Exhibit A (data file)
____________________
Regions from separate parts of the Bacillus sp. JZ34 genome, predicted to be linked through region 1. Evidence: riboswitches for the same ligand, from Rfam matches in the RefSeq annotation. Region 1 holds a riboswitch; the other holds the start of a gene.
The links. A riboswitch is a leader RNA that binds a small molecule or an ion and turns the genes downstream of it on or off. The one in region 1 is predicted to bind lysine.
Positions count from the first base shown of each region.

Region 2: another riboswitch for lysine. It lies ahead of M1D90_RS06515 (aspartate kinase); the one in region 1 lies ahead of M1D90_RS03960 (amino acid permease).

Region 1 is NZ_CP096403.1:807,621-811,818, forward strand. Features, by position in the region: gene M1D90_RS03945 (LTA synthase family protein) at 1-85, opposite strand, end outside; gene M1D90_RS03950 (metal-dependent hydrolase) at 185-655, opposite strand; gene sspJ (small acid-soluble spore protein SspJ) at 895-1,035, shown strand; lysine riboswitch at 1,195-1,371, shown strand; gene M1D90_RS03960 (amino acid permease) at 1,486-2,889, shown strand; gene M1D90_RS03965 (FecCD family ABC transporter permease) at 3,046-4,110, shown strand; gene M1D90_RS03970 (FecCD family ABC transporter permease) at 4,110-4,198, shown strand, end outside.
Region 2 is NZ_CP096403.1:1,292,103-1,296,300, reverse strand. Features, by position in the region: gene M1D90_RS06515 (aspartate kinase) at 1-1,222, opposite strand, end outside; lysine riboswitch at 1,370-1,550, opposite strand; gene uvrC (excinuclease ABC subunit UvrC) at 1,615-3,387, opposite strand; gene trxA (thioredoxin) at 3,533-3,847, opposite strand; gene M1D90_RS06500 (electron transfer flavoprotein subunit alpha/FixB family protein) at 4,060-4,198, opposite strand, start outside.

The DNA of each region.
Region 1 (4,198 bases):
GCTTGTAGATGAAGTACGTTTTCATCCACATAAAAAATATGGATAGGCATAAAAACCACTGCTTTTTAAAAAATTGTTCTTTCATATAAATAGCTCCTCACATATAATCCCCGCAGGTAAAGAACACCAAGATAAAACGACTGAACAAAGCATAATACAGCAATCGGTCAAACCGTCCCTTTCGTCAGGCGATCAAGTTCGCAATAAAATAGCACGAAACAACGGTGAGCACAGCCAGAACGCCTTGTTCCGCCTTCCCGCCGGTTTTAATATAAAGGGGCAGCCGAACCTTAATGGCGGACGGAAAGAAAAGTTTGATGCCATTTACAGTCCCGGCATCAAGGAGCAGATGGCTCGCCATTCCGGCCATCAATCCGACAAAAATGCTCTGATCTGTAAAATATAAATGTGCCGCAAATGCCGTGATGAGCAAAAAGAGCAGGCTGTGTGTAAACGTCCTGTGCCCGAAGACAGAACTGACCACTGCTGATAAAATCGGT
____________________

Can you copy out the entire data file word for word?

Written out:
Regions from separate parts of the Bacillus sp. JZ34 genome, predicted to be linked through region 1. Evidence: riboswitches for the same ligand, from Rfam matches in the RefSeq annotation. Region 1 holds a riboswitch; the other holds the start of a gene.
The links. A riboswitch is a leader RNA that binds a small molecule or an ion and turns the genes downstream of it on or off. The one in region 1 is predicted to bind lysine.
Positions count from the first base shown of each region.

Region 2: another riboswitch for lysine. It lies ahead of M1D90_RS06515 (aspartate kinase); the one in region 1 lies ahead of M1D90_RS03960 (amino acid permease).

Region 1 is NZ_CP096403.1:807,621-811,818, forward strand. Features, by position in the region: gene M1D90_RS03945 (LTA synthase family protein) at 1-85, opposite strand, end outside; gene M1D90_RS03950 (metal-dependent hydrolase) at 185-655, opposite strand; gene sspJ (small acid-soluble spore protein SspJ) at 895-1,035, shown strand; lysine riboswitch at 1,195-1,371, shown strand; gene M1D90_RS03960 (amino acid permease) at 1,486-2,889, shown strand; gene M1D90_RS03965 (FecCD family ABC transporter permease) at 3,046-4,110, shown strand; gene M1D90_RS03970 (FecCD family ABC transporter permease) at 4,110-4,198, shown strand, end outside.
Region 2 is NZ_CP096403.1:1,292,103-1,296,300, reverse strand. Features, by position in the region: gene M1D90_RS06515 (aspartate kinase) at 1-1,222, opposite strand, end outside; lysine riboswitch at 1,370-1,550, opposite strand; gene uvrC (excinuclease ABC subunit UvrC) at 1,615-3,387, opposite strand; gene trxA (thioredoxin) at 3,533-3,847, opposite strand; gene M1D90_RS06500 (electron transfer flavoprotein subunit alpha/FixB family protein) at 4,060-4,198, opposite strand, start outside.

The DNA of each region.
Region 1 (4,198 bases):
GCTTGTAGATGAAGTACGTTTTCATCCACATAAAAAATATGGATAGGCATAAAAACCACTGCTTTTTAAAAAATTGTTCTTTCATATAAATAGCTCCTCACATATAATCCCCGCAGGTAAAGAACACCAAGATAAAACGACTGAACAAAGCATAATACAGCAATCGGTCAAACCGTCCCTTTCGTCAGGCGATCAAGTTCGCAATAAAATAGCACGAAACAACGGTGAGCACAGCCAGAACGCCTTGTTCCGCCTTCCCGCCGGTTTTAATATAAAGGGGCAGCCGAACCTTAATGGCGGACGGAAAGAAAAGTTTGATGCCATTTACAGTCCCGGCATCAAGGAGCAGATGGCTCGCCATTCCGGCCATCAATCCGACAAAAATGCTCTGATCTGTAAAATATAAATGTGCCGCAAATGCCGTGATGAGCAAAAAGAGCAGGCTGTGTGTAAACGTCCTGTGCCCGAAGACAGAACTGACCACTGCTGATAAAATCGGT